Additionally, the proposed rule change would allow Orders and Responses to be entered into the BOX Facilitation and Solicitation Auctions and receive executions at penny increments. Any BOX OFP may enter Orders into the Facilitation and Solicitation Auctions, and any BOX Participant may enter a Response within the proposed auction mechanisms. BOX believes that auction competition and executions at penny increments will provide greater flexibility in pricing for block-size orders and provide enhanced opportunities for block-size orders to benefit from price improvement.

Finally, the proposed rule change also adds references to the Facilitation and Solicitation Auction mechanisms to Chapter V, Section 17 (Customer Orders and Order Flow Providers), and to Chapter III, Section 4(f) (Prevention of the Misuse of Material Nonpublic Information).

2. Statutory Basis

The Exchange believes that the proposal is consistent with the requirements of Section 6(b) of the Act,[10] in general, and Section 6(b)(5) of the Act,[11] in particular, in that it is designed to prevent fraudulent and manipulative acts and practices, to promote just and equitable principles of trade, to remove impediments to, and perfect the mechanism of, a free and open market and a national market system, and, in general, to protect investors and the public interest. In particular, the Exchange believes that the proposed rule change to implement a Facilitation Auction and Solicitation Auction on BOX is designed to help BOX remain competitive among options exchanges and provide market participants additional opportunities to execute block-size crossing transactions.

BOX believes the proposed rule change is consistent with the Act because executions based upon price/time priority provide an incentive for all market participants to post their best prices quickly to the market. BOX does not believe that customers' electronic orders must be accorded priority over market makers who are not acting as agent with respect to those customers. These market makers are not required to yield priority to Public Customer Orders if the market maker has time priority at a particular price level. In this way, BOX places all of its market participants on the same footing, with no participant enjoying any special or unique control over the timing of execution or order handling advantages. All orders are processed for execution by an electronic computer system—the BOX Trading Host. Specifically, orders sent to BOX are transmitted directly from remote electronic terminals to the trading system. Once an order is submitted to BOX, the order is executed against another order based on the established matching algorithm. The execution does not depend on the Options Participant but rather upon what other orders are entered into BOX at or around the same time as the subject order, what orders are on the BOX Book, and where the order is ranked based on the price/time priority ranking algorithm. Accordingly, Options Participants do not control or influence the result or timing of orders submitted to BOX. The Commission has repeatedly found this price/time priority model consistent with the Act [12] regarding exchanges' electronic trading mechanisms. The proposed Solicitation Auction mechanism will not execute any order ahead of any Public Customer order on BOX where that customer order would have otherwise traded with the Agency Order (“Book Priority Public Customer Order”). As such, BOX believes the principles of price/time priority for matching orders within its proposed Solicitation Auction are consistent with the Act.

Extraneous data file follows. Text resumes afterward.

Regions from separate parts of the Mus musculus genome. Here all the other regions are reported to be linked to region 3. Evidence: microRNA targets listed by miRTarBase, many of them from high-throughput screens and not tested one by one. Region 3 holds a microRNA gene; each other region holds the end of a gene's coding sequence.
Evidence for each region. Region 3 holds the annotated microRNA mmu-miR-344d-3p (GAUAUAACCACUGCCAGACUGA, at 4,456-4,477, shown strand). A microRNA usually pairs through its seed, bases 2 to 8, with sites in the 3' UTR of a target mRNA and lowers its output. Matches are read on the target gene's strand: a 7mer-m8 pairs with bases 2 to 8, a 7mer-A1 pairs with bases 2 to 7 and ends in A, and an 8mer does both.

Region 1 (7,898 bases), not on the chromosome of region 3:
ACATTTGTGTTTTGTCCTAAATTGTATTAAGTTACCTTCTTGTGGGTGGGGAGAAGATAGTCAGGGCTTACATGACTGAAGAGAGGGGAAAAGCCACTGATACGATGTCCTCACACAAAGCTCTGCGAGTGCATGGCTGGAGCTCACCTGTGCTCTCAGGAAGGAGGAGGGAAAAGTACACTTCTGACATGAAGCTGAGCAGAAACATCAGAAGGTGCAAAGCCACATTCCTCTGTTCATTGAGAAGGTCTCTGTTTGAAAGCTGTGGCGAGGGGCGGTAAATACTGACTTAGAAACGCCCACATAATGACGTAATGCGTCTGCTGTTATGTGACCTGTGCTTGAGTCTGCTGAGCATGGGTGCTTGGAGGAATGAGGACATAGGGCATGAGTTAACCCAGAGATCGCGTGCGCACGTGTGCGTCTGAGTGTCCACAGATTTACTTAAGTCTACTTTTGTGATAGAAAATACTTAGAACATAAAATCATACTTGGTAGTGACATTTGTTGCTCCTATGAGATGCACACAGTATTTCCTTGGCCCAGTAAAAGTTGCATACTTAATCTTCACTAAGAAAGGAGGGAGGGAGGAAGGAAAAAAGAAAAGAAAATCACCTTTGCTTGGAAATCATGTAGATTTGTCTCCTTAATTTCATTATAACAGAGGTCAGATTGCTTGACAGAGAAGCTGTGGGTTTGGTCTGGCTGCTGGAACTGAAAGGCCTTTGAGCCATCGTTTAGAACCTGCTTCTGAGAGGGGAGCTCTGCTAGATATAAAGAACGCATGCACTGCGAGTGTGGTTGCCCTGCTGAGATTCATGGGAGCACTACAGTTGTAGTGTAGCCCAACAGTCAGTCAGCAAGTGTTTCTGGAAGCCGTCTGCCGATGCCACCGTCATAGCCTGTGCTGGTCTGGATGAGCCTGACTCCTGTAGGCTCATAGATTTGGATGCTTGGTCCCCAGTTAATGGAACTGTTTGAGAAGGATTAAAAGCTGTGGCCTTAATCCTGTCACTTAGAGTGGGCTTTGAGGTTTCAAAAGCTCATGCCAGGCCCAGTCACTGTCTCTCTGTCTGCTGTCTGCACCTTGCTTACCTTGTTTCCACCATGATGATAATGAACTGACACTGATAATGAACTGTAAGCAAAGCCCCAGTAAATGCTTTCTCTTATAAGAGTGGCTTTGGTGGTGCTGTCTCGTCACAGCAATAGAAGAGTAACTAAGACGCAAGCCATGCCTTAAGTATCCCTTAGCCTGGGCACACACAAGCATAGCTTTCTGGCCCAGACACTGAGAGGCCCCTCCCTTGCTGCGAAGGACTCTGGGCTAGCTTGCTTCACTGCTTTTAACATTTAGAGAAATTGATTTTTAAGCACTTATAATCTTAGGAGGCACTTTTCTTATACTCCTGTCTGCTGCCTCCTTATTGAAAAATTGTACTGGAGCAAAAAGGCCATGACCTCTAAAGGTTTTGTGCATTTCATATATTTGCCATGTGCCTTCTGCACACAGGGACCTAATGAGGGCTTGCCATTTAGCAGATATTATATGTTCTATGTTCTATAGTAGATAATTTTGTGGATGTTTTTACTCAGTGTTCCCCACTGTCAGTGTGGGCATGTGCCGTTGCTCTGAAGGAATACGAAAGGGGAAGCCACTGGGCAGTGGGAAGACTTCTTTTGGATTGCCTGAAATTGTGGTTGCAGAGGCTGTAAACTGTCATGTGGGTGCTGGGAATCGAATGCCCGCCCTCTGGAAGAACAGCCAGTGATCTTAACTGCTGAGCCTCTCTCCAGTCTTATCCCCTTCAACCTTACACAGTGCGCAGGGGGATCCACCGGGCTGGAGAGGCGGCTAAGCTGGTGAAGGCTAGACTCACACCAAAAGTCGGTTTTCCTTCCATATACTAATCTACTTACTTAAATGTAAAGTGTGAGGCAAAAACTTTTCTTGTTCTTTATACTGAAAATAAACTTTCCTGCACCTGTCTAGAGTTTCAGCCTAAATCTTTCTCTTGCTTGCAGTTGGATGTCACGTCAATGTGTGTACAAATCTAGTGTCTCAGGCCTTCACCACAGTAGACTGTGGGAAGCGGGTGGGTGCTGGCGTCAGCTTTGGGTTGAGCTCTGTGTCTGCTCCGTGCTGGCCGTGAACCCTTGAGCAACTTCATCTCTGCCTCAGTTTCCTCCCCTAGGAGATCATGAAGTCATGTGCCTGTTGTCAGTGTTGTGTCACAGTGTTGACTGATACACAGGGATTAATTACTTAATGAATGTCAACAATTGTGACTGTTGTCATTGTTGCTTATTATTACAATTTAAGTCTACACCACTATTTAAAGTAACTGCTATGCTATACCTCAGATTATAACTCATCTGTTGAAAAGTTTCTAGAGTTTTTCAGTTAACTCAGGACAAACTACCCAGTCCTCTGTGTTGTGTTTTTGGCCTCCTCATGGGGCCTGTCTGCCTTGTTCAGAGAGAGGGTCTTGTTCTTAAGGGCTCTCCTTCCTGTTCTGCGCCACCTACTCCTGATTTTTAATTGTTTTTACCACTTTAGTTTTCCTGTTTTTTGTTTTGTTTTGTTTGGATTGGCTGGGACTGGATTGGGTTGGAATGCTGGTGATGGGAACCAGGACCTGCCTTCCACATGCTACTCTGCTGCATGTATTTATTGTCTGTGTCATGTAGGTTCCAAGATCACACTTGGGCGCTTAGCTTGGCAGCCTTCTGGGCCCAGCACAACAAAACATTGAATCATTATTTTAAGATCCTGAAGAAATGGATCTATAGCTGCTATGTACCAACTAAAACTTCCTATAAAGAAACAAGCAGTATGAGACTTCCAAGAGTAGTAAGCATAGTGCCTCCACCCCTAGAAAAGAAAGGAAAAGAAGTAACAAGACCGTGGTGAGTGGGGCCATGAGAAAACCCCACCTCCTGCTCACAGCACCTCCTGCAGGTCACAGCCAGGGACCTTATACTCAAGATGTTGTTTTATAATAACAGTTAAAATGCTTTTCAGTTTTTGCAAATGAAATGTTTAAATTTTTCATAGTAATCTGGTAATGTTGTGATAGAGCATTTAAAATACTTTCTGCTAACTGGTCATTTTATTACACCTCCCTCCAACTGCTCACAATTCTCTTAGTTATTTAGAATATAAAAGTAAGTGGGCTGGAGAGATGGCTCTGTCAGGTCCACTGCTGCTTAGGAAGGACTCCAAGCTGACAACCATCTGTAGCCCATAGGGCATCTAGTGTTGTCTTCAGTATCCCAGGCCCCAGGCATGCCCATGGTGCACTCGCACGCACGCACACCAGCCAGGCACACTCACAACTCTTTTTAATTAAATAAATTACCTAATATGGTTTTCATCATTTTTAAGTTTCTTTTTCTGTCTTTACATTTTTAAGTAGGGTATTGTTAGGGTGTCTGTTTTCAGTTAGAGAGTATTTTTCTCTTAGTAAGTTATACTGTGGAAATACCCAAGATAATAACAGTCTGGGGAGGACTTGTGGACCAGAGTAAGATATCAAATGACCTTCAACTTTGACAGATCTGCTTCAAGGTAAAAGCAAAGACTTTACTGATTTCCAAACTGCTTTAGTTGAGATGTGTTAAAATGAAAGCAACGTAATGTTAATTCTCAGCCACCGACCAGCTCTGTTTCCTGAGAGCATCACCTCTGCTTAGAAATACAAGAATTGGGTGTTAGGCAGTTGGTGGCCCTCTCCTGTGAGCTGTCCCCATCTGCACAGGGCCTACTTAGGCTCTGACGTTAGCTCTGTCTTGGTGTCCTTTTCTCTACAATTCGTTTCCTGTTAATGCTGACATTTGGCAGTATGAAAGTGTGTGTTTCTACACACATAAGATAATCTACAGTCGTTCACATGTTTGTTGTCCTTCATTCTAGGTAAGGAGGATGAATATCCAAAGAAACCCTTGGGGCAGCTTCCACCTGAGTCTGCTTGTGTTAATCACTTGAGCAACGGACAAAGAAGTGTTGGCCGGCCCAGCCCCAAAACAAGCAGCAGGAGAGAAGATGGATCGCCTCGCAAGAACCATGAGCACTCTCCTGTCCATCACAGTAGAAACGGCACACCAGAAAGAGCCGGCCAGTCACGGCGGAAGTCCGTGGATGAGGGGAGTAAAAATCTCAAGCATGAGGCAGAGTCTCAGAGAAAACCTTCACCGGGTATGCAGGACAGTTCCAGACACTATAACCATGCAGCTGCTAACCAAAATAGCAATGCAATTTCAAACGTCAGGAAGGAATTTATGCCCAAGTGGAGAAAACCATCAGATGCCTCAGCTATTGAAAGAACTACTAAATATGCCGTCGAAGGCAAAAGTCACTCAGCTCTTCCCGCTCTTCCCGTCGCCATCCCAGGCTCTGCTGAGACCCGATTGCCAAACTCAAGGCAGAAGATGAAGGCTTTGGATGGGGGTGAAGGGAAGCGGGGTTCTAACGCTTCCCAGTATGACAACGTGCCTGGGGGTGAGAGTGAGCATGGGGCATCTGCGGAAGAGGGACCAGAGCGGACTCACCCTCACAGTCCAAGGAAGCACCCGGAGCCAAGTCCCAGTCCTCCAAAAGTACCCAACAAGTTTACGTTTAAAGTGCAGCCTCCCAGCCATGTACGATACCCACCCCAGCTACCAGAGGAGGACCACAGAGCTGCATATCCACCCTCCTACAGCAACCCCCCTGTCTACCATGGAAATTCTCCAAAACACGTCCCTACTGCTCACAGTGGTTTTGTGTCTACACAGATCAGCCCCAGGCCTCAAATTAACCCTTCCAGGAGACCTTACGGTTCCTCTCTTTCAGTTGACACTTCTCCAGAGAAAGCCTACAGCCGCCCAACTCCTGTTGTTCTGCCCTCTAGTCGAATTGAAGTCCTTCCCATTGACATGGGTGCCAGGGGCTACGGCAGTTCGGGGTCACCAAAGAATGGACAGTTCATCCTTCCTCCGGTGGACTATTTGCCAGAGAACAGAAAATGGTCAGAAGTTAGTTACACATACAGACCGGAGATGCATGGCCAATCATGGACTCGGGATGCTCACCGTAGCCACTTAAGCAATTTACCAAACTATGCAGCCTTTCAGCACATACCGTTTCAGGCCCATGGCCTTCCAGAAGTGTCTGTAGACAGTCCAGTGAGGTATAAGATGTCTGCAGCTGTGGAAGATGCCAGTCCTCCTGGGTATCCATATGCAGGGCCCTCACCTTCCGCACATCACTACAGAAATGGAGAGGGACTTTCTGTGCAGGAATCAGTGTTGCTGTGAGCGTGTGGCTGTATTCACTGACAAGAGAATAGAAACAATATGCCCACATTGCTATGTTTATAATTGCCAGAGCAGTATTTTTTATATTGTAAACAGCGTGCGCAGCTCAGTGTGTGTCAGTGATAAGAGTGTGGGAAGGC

B. Self-Regulatory Organization's Statement on Burden on Competition

The Exchange does not believe that the proposed rule change will impose any burden on competition not necessary or appropriate in furtherance of the purposes of the Act.

C. Self-Regulatory Organization's Statement on Comments on the Proposed Rule Change Received From Members, Participants, or Others

The Exchange has neither solicited nor received comments on the proposed rule change.

III. Date of Effectiveness of the Proposed Rule Change and Timing for Commission Action

Within 45 days of the date of publication of this notice in the Federal Start Printed Page 38231Register or within such longer period (i) As the Commission may designate up to 90 days of such date if it finds such longer period to be appropriate and publishes its reasons for so finding or (ii) as to which the Exchange consents, the Commission will:

A. By order approve or disapprove such proposed rule change, or

B. Institute proceedings to determine whether the proposed rule change should be disapproved.

IV. Solicitation of Comments

Interested persons are invited to submit written data, views, and arguments concerning the foregoing, including whether the proposed rule change is consistent with the Act. Comments may be submitted by any of the following methods: